Monday, 3 December 2007

Rise of the Cat People

Last week, I was trying to figure out some whimsical statement for my Myspace Friend Status. I opted for being the newly crowned "Lord of the Cat People". In the days that followed, I found myself pondering this statement and here are the results of my thoughts.

Humans have always anthropomorphised their world, attributing human qualities to non-human things, such as animals, machines, and even countries. In regards to animals, we perceive certain behaviours in the creature and then give them a human label, such as clever foxes, dumb mules, and loyal dogs. These animals may even come to symbolise the concepts attributed to them.

Cats have been with us for a very long time. A grave unearthed in 1983 in Shillourokambos, Cyprus, dating to 7500 BC, contained a human corpse and a pet cat. Just to put that date into perspective, its just 500 years after the end of the Ice Age. Cats have been a part of human civilisation since almost the very beginning. So you can imagine that a lot of anthropomorphising has been going on in relation the cat over the past 9,500 years.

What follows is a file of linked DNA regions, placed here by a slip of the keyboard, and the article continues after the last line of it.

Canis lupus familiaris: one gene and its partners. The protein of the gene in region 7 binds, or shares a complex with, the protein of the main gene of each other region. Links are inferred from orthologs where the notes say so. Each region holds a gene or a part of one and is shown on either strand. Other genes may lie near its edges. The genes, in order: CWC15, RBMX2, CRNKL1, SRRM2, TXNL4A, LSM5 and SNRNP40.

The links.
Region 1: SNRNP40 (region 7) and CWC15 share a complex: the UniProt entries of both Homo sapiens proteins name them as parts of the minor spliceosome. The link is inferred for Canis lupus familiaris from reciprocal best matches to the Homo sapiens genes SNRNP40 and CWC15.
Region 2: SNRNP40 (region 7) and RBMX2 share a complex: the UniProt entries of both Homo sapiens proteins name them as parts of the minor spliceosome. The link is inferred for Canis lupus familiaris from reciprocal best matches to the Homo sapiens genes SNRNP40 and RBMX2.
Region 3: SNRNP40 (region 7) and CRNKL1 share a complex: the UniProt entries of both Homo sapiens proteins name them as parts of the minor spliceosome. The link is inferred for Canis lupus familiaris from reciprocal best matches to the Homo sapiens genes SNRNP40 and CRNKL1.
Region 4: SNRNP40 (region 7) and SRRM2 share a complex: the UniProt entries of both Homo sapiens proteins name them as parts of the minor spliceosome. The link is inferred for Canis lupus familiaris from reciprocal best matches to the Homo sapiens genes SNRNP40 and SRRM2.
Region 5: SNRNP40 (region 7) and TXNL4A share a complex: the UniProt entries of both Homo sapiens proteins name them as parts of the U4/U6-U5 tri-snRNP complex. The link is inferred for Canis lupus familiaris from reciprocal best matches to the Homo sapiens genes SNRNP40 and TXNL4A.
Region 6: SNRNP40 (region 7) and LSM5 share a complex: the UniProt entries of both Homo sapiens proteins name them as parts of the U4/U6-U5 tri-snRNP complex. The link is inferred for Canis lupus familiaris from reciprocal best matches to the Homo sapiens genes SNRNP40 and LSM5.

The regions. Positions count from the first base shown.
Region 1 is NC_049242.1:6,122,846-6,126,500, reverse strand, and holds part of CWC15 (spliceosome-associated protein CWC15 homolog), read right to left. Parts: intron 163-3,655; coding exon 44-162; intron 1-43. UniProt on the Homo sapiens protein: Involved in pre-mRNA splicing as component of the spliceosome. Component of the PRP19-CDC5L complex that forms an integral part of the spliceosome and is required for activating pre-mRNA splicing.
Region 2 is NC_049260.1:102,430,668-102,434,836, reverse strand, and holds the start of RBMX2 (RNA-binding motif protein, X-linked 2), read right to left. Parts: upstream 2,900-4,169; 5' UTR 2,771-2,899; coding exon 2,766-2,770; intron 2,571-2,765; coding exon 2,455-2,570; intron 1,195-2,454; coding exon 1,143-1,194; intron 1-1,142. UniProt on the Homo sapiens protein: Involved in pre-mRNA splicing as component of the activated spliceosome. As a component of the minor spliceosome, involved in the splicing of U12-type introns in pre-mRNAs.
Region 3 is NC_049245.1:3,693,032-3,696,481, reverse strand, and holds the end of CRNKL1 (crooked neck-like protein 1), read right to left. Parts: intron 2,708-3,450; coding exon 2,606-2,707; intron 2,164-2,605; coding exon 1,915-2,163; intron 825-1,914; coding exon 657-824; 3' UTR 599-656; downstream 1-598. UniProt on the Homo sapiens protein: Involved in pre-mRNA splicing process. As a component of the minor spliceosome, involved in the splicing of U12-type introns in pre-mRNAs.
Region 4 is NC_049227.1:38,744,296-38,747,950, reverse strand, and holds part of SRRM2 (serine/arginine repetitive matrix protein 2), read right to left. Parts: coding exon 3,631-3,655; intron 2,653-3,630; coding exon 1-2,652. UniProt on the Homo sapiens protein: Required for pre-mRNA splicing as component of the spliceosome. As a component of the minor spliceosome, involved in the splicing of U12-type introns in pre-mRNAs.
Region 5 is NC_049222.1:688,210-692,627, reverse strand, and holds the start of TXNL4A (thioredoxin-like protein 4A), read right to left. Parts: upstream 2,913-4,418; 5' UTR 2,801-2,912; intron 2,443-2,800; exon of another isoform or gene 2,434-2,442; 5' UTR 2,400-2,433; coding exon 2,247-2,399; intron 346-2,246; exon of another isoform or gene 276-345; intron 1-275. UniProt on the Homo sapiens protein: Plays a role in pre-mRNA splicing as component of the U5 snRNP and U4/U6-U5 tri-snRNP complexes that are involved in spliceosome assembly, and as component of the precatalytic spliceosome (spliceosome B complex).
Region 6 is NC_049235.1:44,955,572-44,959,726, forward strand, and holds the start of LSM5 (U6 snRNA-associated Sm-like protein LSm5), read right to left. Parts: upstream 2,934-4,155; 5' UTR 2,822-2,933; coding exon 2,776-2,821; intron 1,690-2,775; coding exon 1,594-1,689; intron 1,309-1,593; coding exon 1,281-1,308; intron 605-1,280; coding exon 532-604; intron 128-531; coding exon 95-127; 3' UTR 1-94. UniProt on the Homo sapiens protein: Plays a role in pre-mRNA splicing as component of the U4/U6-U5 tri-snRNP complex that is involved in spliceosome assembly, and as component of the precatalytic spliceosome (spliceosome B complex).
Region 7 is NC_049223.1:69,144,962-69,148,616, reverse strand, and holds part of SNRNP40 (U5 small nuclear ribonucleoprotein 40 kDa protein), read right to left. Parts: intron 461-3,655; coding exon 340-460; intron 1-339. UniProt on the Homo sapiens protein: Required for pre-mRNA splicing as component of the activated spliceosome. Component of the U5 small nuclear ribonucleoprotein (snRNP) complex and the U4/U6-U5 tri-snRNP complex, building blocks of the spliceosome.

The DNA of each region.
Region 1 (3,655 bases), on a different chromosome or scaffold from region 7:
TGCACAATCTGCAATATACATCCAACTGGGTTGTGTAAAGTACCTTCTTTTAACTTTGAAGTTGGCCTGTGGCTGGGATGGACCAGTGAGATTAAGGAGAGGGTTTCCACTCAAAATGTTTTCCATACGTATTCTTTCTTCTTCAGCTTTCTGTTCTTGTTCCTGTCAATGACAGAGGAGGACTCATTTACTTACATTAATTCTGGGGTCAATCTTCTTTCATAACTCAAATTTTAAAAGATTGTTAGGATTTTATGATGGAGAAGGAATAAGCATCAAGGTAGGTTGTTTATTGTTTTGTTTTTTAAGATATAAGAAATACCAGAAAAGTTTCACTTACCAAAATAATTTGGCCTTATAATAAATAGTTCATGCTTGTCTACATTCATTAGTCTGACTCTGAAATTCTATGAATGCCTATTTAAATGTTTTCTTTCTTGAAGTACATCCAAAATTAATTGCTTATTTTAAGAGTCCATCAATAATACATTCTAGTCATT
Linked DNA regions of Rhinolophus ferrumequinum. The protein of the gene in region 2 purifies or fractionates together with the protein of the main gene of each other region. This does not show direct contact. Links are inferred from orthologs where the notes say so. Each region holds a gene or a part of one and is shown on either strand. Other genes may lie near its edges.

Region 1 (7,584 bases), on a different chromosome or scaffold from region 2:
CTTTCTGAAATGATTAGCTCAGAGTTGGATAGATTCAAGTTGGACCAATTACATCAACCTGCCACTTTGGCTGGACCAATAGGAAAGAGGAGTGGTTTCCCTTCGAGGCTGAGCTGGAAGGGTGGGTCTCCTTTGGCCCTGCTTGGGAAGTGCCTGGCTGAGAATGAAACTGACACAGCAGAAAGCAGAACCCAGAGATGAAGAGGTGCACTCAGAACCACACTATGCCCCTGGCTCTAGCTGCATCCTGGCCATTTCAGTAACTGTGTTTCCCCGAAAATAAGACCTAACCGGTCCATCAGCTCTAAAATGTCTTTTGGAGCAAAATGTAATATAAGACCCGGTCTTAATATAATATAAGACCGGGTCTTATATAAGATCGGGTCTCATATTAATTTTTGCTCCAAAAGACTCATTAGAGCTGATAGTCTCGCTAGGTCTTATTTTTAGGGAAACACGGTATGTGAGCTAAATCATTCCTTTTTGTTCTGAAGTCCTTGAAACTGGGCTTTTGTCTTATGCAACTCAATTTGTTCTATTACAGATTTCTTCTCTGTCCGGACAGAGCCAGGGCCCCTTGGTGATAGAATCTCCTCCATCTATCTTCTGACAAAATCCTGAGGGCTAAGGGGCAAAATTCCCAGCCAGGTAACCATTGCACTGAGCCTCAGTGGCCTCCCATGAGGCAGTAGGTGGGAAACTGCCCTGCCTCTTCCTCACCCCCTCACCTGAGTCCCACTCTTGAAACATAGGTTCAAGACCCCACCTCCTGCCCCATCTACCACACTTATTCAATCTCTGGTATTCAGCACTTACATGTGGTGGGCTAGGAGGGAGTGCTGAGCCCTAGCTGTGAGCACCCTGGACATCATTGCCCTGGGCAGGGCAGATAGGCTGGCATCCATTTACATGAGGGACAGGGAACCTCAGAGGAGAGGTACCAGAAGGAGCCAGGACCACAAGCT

One bit of information that really caught my attention when looking into this was the way humans communicate with their oldest companions – cats and dogs. Humans can intuitively read the animal's sounds and body language to determine its moods, its wants, and its needs and these animals understand the same about us. Some go even so far as to mimic human vocalisations. When you stop to think about this, the fact that such interspecies communication occurs is amazing.

Yes, I used the "D" word. Dogs. I'm not a fan of the canine. I figure that you can beat dating services to hell simply by matching cat people with cat people and dog people with dog people and never the twain shall meet.

Time to talk about Values – again. Values are the foundation for our faculty of judgement. People are drawn to those people and things that we see to manifest our values and we are apathetic towards or reject those things that do not. Of course all this is open to interpretation. Two people can see the behaviour of let's say a cat and form two different interpretations and therefore have two different value-based judgements. This says more about the person making the judgement than it does of the object being judged.